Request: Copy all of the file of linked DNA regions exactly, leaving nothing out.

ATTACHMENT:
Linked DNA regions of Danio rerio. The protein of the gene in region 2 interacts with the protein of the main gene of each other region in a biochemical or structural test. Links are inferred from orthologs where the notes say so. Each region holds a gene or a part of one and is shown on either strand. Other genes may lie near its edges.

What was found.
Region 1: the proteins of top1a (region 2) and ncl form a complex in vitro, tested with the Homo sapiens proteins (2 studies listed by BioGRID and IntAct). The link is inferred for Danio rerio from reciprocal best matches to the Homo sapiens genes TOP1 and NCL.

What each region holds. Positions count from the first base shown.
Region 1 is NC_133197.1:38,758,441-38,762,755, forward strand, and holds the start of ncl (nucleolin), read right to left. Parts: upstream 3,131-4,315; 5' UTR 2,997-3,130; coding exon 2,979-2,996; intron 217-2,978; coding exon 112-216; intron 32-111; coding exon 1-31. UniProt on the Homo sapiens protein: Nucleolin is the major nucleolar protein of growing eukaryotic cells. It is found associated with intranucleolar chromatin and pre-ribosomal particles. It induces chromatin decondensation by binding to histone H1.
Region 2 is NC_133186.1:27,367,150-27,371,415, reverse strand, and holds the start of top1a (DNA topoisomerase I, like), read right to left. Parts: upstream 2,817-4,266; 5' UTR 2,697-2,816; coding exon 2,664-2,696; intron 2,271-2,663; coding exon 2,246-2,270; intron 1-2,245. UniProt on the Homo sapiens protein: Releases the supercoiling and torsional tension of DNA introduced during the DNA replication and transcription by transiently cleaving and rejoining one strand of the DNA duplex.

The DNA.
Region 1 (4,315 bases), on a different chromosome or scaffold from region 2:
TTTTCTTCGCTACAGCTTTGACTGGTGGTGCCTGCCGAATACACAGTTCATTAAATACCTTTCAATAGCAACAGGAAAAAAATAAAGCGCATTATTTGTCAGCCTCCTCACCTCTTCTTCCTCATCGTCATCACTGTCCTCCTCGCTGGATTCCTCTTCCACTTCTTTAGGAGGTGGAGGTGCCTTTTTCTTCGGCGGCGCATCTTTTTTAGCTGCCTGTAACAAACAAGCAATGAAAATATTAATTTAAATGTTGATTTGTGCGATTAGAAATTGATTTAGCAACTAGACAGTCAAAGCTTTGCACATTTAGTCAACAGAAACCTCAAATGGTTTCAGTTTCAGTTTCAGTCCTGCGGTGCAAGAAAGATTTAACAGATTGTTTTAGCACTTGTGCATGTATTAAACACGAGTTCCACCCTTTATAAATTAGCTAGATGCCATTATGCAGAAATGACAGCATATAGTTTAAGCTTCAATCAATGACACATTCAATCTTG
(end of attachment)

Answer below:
Linked DNA regions of Danio rerio. The protein of the gene in region 2 interacts with the protein of the main gene of each other region in a biochemical or structural test. Links are inferred from orthologs where the notes say so. Each region holds a gene or a part of one and is shown on either strand. Other genes may lie near its edges.

What was found.
Region 1: the proteins of top1a (region 2) and ncl form a complex in vitro, tested with the Homo sapiens proteins (2 studies listed by BioGRID and IntAct). The link is inferred for Danio rerio from reciprocal best matches to the Homo sapiens genes TOP1 and NCL.

What each region holds. Positions count from the first base shown.
Region 1 is NC_133197.1:38,758,441-38,762,755, forward strand, and holds the start of ncl (nucleolin), read right to left. Parts: upstream 3,131-4,315; 5' UTR 2,997-3,130; coding exon 2,979-2,996; intron 217-2,978; coding exon 112-216; intron 32-111; coding exon 1-31. UniProt on the Homo sapiens protein: Nucleolin is the major nucleolar protein of growing eukaryotic cells. It is found associated with intranucleolar chromatin and pre-ribosomal particles. It induces chromatin decondensation by binding to histone H1.
Region 2 is NC_133186.1:27,367,150-27,371,415, reverse strand, and holds the start of top1a (DNA topoisomerase I, like), read right to left. Parts: upstream 2,817-4,266; 5' UTR 2,697-2,816; coding exon 2,664-2,696; intron 2,271-2,663; coding exon 2,246-2,270; intron 1-2,245. UniProt on the Homo sapiens protein: Releases the supercoiling and torsional tension of DNA introduced during the DNA replication and transcription by transiently cleaving and rejoining one strand of the DNA duplex.

The DNA.
Region 1 (4,315 bases), on a different chromosome or scaffold from region 2:
TTTTCTTCGCTACAGCTTTGACTGGTGGTGCCTGCCGAATACACAGTTCATTAAATACCTTTCAATAGCAACAGGAAAAAAATAAAGCGCATTATTTGTCAGCCTCCTCACCTCTTCTTCCTCATCGTCATCACTGTCCTCCTCGCTGGATTCCTCTTCCACTTCTTTAGGAGGTGGAGGTGCCTTTTTCTTCGGCGGCGCATCTTTTTTAGCTGCCTGTAACAAACAAGCAATGAAAATATTAATTTAAATGTTGATTTGTGCGATTAGAAATTGATTTAGCAACTAGACAGTCAAAGCTTTGCACATTTAGTCAACAGAAACCTCAAATGGTTTCAGTTTCAGTTTCAGTCCTGCGGTGCAAGAAAGATTTAACAGATTGTTTTAGCACTTGTGCATGTATTAAACACGAGTTCCACCCTTTATAAATTAGCTAGATGCCATTATGCAGAAATGACAGCATATAGTTTAAGCTTCAATCAATGACACATTCAATCTTG